Changes in the Competition Amendment Bill have been prompted by deals in the digital space
Hitherto, the CCI has been reviewing mergers, amalgamations and acquisitions on the basis of ‘asset’ or ‘turnover’, as per the Competition Act, 2002.
In introducing the concept of transaction value to mergers & acquisition deals to ascertain whether they are impinging on competition, India joins a growing number of jurisdictions that have altered their merger control framework. The Competition (Amendment) Bill 2022 proposes that transactions valued in excess of Rs 2,000 crore need to be notified to the Competition Commission of India (CCI). The transaction value would include every valuable consideration, whether direct, indirect, or deferred. Importantly, the Bill also proposes that if either one of the parties has “substantial business operations in India”, the regulator would need to be informed. Hitherto, the CCI has been reviewing mergers, amalgamations and acquisitions on the basis of ‘asset’ or ‘turnover’, as per the Competition Act, 2002.
The change seems to have been prompted by the M&A activity in the digital space; these transactions derive their value from the data that the target company has access to or some innovative product or service. CCI is, therefore, unable to review many of these deals since their assets or turnover value is below the prescribed thresholds. As experts point out, the target may be operating in a sector where no large assets are required for the operations; revenues are generated from services. However, it is quite possible a merger or a buyout of such a business by a big tech giant—much like it happened with Facebook and WhatsApp in 2014—could create a formidable entity and have a bearing on the competitive landscape. At the same time, it is important to properly define and assess “substantial business operations in India”; the Bill does call for clear parameters in this regard. The Commission should not be flooded with notificationsm, but neither should relevant deals escape the regulator.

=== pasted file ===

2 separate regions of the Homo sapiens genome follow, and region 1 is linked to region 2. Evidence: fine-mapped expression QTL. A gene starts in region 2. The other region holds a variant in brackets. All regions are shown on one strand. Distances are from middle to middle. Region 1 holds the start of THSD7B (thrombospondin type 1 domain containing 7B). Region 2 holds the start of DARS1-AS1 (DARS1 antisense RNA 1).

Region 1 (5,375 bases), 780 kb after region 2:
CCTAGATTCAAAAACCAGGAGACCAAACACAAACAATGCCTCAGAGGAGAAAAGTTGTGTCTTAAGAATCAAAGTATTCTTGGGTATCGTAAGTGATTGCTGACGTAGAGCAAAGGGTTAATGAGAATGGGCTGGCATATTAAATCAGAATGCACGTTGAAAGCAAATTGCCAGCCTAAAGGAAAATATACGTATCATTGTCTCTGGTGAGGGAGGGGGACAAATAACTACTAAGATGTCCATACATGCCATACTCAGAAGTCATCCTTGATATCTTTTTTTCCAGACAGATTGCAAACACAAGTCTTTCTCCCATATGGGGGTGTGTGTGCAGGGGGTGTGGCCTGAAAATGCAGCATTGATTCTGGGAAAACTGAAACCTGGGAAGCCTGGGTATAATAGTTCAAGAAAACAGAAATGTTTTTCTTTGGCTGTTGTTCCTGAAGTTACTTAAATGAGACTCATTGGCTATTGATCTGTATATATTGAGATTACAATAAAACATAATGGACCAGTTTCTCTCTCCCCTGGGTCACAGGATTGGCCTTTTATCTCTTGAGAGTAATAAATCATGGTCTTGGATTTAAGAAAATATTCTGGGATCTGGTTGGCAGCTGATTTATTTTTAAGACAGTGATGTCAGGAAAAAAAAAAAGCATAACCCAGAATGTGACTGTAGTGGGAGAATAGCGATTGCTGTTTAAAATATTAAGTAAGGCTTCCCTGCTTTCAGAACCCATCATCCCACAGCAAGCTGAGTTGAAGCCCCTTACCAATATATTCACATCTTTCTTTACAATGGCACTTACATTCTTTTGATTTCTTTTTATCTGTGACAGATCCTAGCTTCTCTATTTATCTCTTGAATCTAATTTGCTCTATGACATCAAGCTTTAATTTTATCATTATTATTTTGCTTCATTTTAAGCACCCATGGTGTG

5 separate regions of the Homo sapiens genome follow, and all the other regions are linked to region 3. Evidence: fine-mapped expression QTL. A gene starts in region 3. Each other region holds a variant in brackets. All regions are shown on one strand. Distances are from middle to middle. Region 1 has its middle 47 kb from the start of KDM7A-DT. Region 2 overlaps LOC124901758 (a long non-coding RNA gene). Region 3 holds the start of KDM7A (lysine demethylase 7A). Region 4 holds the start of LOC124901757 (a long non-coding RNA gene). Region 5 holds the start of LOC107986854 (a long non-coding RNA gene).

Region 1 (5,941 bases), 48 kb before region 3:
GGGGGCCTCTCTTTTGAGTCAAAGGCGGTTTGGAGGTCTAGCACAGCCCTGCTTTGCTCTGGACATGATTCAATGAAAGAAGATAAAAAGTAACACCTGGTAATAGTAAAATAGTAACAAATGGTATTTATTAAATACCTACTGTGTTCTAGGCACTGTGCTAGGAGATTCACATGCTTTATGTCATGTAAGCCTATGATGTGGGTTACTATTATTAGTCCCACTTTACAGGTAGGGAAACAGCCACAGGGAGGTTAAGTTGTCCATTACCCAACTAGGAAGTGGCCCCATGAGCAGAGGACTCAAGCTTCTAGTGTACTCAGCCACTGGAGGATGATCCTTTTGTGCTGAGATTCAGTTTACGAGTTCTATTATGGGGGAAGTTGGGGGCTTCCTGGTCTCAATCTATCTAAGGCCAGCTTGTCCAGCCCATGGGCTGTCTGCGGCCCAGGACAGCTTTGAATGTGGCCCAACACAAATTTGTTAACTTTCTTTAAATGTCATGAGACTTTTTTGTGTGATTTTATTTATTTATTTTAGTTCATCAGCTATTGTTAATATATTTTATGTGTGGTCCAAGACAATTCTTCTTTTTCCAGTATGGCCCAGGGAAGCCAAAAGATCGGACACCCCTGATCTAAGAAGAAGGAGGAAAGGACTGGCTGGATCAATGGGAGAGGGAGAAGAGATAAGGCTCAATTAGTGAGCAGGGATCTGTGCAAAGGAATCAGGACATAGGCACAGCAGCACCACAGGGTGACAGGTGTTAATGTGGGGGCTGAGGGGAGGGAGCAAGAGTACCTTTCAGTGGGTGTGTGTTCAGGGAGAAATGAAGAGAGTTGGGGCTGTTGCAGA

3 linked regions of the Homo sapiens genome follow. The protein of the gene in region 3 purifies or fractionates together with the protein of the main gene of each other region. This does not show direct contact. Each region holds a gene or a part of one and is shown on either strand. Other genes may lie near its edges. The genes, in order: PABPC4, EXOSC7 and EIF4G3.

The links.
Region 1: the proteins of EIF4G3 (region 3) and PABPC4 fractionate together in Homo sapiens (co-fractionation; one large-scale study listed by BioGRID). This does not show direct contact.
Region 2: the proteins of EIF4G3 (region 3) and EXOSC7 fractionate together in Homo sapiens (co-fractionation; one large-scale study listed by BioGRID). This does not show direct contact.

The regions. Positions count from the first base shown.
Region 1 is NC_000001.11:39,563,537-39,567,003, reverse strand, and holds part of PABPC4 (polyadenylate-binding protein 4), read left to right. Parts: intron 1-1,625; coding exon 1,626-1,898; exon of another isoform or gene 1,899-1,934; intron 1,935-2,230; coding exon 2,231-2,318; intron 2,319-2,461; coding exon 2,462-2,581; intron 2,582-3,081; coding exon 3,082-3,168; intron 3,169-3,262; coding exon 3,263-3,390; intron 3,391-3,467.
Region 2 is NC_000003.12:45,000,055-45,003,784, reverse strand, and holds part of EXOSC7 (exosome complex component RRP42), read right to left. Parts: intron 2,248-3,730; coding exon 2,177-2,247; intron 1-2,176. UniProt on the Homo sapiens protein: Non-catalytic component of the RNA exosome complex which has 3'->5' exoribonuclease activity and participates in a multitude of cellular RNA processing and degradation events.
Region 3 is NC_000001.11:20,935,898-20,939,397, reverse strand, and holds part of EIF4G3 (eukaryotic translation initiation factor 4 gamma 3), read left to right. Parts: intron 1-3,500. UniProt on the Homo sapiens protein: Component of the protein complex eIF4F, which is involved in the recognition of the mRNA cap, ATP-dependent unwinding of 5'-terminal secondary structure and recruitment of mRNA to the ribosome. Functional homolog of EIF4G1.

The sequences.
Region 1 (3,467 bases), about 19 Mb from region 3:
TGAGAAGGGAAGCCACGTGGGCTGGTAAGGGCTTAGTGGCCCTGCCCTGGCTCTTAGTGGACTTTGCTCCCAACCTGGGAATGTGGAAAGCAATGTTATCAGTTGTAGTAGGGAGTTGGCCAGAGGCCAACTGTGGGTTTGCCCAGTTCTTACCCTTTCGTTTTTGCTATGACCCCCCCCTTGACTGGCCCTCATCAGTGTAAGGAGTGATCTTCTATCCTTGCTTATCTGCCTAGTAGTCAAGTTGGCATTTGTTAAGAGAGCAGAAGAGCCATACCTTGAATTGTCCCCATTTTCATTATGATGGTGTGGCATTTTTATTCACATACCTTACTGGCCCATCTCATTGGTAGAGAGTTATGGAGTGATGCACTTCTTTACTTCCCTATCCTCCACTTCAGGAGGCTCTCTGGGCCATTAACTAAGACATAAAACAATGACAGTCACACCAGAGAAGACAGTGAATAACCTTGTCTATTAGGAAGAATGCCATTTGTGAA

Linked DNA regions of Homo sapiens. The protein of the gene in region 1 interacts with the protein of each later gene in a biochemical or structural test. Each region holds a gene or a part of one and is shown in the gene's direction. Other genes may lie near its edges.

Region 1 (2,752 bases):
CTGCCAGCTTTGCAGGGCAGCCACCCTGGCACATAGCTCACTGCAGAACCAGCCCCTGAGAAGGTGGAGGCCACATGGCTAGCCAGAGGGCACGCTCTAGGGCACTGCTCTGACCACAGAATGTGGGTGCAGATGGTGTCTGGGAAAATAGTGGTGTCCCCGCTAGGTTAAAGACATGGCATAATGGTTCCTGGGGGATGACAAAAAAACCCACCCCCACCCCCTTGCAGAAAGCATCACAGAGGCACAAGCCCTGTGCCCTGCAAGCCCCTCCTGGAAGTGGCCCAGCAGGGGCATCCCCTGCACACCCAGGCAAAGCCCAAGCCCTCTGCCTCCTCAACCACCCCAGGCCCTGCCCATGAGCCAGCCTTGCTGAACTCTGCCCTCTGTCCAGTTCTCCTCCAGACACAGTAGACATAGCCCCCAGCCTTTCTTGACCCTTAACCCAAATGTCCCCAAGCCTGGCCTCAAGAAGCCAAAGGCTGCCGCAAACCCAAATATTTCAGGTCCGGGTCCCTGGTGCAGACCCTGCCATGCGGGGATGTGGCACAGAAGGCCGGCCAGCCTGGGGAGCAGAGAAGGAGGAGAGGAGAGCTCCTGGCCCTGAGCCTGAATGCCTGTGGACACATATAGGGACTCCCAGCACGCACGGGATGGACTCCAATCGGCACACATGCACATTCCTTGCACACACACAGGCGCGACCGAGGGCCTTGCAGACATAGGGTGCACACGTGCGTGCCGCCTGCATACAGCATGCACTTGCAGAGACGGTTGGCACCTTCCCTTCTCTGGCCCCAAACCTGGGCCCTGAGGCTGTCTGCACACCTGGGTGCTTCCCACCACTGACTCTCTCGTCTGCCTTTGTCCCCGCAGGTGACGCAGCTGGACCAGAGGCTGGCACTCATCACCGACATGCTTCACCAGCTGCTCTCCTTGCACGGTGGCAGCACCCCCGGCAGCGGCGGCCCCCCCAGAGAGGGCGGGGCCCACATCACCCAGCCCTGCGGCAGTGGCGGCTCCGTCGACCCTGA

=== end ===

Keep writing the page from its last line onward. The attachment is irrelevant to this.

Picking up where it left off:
Also Read: Settlement a good option
Possibly influenced by rules in foreign jurisdictions, the Bill proposes the settlement of proceedings initiated. While this would free up scarce and expensive resources and time—the regulatory and judicial systems are overburdened—there is some discomfort about how proper this would be. Settlements are not new to India; the Securities & Exchange Board of India, for instance, enables settlements. A hefty penalty and warning could act as a deterrent and minimise infractions. In the matter of control, the Bill puts forward the lowest standard of control, namely, “material influence”. It doesn’t really refer to the matrix of factors that need to be assessed in determining how this standard is to be met. As such, while the intention is clearly to provide clarity, there may remain continued ambiguity in the scope of ‘material influence’. However, there is a need to change the existing definition of “control” in the Competition Act, which experts say, is somewhat broad. In earlier decisions, the CCI interpreted control as the ability to exercise “decisive influence” over strategic, commercial issues or the ability to cause a deadlock. More recently, it has felt control should be determined across a range—from de jure control on the one hand to “material influence” on the other.
Importantly, the Bill seeks to shorten timelines for processes across the board. For instance, the overall period for the CCI to arrive at a decision on a transaction is proposed to be reduced from 210 days to 150 days, which can be extended by 30 days. While the intention cannot be faulted, this might call for rigorous pre-filing consultations, especially where overseas entities are involved. Experts caution it could lead to more “invalidations” so that CCI can re-start the review clock.